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Check that....after watching it a couple more minutes its up to the funniest this month and climbing.....just soooo many nuances to appreciate

    • TheLeviathan likes this
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Nick Nelson
Dec 30 2018 11:01 PM

Haha, whew. A couple nuggets of food for thought before I go to bed and wake up to a hell storm.

 

Since appearing in the 2017 All Star Game, Miguel Sano has:

 

* Hit .210/.291/.370 in 437 plate appearances

* Played in 103 of a possible 236 games for the Twins

* Struck out at a 38% rate, with only 9% walks

* Suffered two serious injuries to the same leg, each lingering into the offseason

* Been optioned straight to Single-A

 

Because these are annually updated rankings, I'm attempting to heavily factor recent track record into the equation. You can argue I'm going too far with that here, and you might be right. But in the last 17 months Sano's stock has been on a steady downward plane. 

    • Twins33, Oldgoat_MN, USNMCPO and 5 others like this

I start to look at the list as assets going into 2020, too. See a drop off of at least four names in the next year, sadly. Although a couple of those COULD remain if they are better than OTHER product out there.

 

 

Interesting concept to create a list for, thanks for starting this discussion!

 

Agreed that Sano's recent track record has been bad, but his upside makes him much more valuable than any of the others. My definition of the value of an asset would be who you would keep if you had to choose, and the choice would definitely be Sano (assuming the Twins don't suddenly get a conscience about off the field issues). And I can't think of any different definition of value of an asset that would result in a different choice.

    • jokin likes this
We had 3 big cornerstones we all waited for a few seasons ago- Sano, Bux, and Berrios. So far, only 1 has been a consistent major league asset, and no world beater.
I'm sad. Still somewhat hopeful, but about to cut bait and begin the wait for the Lewis - Kiriloff axis to 'arrive.'
    • Blackjack and caninatl04 like this
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tarheeltwinsfan
Dec 31 2018 07:57 AM

Was this list prepared by you before or after Nelson Cruz was signed? I would submit that Nelson Cruz coming to the Twins has made Sano 8 spots higher, all the way up to #6 on my list. Cruz is going to be immensely helpful to Miguel Sano.

    • jokin and Original Whizzinator like this

Regardless of where each of us might rank Sano on such a list today, how depressing it is to think back to 2012 and imagine someone from the future coming back to tell us then that we'd even have a discussion someday about Sano being somewhere in the second-ten in a team asset ranking.

    • Blackjack, bluechipper and howieramone2 like this

Very interesting, Nick.But the biggest disagreement I would have of your first 10 is Gonsalves.I don't see him as ever being more than a AAAA pitcher for the Twins.One of those great minor league guys that can't get it done on the big stage.Not only wouldn't I have him in the Top 20 most valuable, I wouldn't have him on the list if you did a Top 30.Hopefully he will prove me wrong, but I expect he will be out of the organization within two years.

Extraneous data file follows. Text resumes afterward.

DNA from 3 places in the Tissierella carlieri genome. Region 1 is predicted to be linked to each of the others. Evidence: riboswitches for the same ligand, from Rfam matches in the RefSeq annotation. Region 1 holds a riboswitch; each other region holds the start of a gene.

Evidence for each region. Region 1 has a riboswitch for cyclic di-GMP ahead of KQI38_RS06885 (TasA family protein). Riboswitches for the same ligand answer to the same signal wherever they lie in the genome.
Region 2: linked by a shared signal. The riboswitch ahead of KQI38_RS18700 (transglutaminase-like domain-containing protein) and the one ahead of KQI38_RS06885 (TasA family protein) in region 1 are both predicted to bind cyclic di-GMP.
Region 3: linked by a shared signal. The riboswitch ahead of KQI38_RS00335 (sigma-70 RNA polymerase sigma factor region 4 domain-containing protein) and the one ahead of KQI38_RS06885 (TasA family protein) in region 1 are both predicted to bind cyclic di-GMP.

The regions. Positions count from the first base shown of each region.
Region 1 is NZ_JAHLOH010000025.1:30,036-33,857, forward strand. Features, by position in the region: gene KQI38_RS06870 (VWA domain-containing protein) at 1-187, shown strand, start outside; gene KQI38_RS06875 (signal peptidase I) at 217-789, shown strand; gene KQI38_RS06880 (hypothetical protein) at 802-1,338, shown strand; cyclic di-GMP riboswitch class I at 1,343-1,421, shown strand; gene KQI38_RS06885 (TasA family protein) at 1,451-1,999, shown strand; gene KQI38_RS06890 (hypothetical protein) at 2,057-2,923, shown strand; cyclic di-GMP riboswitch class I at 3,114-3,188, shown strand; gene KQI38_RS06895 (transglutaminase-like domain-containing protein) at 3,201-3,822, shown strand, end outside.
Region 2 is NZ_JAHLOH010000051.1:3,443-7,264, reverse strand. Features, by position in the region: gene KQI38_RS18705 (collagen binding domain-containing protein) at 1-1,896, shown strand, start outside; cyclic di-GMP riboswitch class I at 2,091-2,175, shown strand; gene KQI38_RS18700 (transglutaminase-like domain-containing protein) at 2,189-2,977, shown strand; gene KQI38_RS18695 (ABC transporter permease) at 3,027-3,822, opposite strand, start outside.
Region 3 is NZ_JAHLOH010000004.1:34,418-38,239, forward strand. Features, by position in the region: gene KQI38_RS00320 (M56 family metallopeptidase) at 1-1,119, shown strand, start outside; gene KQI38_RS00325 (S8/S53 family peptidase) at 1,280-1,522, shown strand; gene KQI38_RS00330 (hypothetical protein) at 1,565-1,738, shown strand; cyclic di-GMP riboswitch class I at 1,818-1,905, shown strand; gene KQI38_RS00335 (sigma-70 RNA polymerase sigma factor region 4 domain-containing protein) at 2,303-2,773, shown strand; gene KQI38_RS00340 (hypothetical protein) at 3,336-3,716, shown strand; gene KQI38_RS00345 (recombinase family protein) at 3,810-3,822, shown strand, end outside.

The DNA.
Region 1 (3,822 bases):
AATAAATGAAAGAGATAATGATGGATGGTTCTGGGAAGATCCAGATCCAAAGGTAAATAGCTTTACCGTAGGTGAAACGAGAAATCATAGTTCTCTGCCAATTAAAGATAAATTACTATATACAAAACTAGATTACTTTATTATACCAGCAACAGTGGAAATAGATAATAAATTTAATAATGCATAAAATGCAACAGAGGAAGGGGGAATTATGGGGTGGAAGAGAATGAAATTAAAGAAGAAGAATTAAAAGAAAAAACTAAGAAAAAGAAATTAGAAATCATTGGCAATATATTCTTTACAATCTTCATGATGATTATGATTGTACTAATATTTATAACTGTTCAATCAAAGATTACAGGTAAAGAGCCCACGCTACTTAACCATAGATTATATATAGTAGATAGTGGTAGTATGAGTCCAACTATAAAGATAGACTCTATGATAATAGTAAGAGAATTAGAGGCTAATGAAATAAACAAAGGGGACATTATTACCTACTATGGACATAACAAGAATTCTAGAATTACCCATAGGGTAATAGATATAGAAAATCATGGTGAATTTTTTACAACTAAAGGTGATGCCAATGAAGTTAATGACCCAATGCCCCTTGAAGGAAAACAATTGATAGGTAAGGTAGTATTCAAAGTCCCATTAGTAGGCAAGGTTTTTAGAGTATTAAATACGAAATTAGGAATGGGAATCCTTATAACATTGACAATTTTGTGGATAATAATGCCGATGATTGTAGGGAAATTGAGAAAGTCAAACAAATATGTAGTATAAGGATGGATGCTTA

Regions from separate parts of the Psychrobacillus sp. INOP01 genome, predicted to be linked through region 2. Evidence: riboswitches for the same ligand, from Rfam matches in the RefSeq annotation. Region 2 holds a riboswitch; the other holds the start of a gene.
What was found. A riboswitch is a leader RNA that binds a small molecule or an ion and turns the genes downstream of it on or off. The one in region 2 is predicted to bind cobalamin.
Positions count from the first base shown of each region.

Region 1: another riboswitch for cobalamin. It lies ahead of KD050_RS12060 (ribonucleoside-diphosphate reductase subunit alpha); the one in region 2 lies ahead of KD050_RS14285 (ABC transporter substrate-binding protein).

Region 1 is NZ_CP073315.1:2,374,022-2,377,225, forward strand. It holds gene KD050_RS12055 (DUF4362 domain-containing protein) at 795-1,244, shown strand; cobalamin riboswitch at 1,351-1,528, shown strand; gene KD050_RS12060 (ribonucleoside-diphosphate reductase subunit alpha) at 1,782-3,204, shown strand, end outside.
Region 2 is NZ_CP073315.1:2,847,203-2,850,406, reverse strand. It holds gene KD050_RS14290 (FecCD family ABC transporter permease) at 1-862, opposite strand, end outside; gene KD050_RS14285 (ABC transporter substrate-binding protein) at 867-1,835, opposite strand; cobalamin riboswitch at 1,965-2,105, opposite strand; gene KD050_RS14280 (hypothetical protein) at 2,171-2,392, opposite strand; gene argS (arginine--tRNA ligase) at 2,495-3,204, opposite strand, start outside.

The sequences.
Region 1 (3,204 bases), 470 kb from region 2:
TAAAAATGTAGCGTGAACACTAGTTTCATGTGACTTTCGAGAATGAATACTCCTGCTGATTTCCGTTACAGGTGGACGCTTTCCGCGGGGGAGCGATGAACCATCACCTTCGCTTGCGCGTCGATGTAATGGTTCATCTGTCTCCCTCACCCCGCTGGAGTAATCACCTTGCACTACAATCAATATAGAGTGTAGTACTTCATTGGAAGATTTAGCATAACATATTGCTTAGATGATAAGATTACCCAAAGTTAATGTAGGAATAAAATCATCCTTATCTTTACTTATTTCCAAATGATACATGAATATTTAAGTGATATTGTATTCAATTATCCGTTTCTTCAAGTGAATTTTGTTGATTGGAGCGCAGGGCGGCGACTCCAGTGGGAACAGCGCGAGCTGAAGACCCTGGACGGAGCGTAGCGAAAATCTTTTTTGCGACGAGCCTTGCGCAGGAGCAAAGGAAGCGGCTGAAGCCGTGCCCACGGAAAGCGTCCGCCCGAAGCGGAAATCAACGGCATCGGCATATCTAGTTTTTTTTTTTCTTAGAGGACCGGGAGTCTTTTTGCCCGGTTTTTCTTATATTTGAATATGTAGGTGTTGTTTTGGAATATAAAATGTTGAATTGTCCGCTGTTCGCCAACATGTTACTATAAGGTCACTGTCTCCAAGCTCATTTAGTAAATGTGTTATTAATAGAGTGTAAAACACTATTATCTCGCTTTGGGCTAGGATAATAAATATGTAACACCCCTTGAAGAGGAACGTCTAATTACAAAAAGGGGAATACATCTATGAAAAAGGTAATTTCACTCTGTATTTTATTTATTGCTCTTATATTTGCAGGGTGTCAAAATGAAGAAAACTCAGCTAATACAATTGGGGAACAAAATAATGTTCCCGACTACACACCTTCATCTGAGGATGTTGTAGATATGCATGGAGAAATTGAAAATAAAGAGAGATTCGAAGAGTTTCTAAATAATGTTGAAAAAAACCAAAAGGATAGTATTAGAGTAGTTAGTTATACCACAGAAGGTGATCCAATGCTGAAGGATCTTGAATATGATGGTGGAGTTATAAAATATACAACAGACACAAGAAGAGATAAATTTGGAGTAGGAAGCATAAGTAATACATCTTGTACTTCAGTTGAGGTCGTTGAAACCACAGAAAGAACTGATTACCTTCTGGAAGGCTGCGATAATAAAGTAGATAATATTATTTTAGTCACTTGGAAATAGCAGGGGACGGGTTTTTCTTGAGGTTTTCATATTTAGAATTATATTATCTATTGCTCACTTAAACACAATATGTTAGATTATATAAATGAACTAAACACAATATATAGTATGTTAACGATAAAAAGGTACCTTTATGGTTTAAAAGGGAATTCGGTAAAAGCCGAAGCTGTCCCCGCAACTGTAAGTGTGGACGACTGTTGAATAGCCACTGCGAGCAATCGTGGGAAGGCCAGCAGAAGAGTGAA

• Hosken Bombo Disco likes this

 

Yeah,not at all sure to me how an oft injured May is rated ahead of a potential 40HR hitter in Sano either. I just don't get it.

You could just as easily say that Sano is oft injured and May is a potential 40 save man. Can only say the May ended the season on a higher note than Sano.

    • jokin and adorduan like this

I'd switch Gordon and Gonsalves.I'd also switch Sano and Garver.Nice list so far.As for Sano, I'm done waiting. If he ready next year bat him 8th or trade him for a solid starting pitcher.Power hitters (Sano is) are fickle.We need a bat we can count on everyday in the Middle of the order.We have one now in Cruz.  

    • TheLeviathan, Danchat and Hosken Bombo Disco like this
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Hosken Bombo Disco
Dec 31 2018 10:14 AM

Was this list prepared by you before or after Nelson Cruz was signed? I would submit that Nelson Cruz coming to the Twins has made Sano 8 spots higher, all the way up to #6 on my list. Cruz is going to be immensely helpful to Miguel Sano.

Really good point. I'm sure those two have met and interacted before now, if not necessarily as teammates. We'll see if Cruz can make a difference.
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Nick Nelson
Dec 31 2018 10:35 AM

 

Was this list prepared by you before or after Nelson Cruz was signed? I would submit that Nelson Cruz coming to the Twins has made Sano 8 spots higher, all the way up to #6 on my list. Cruz is going to be immensely helpful to Miguel Sano.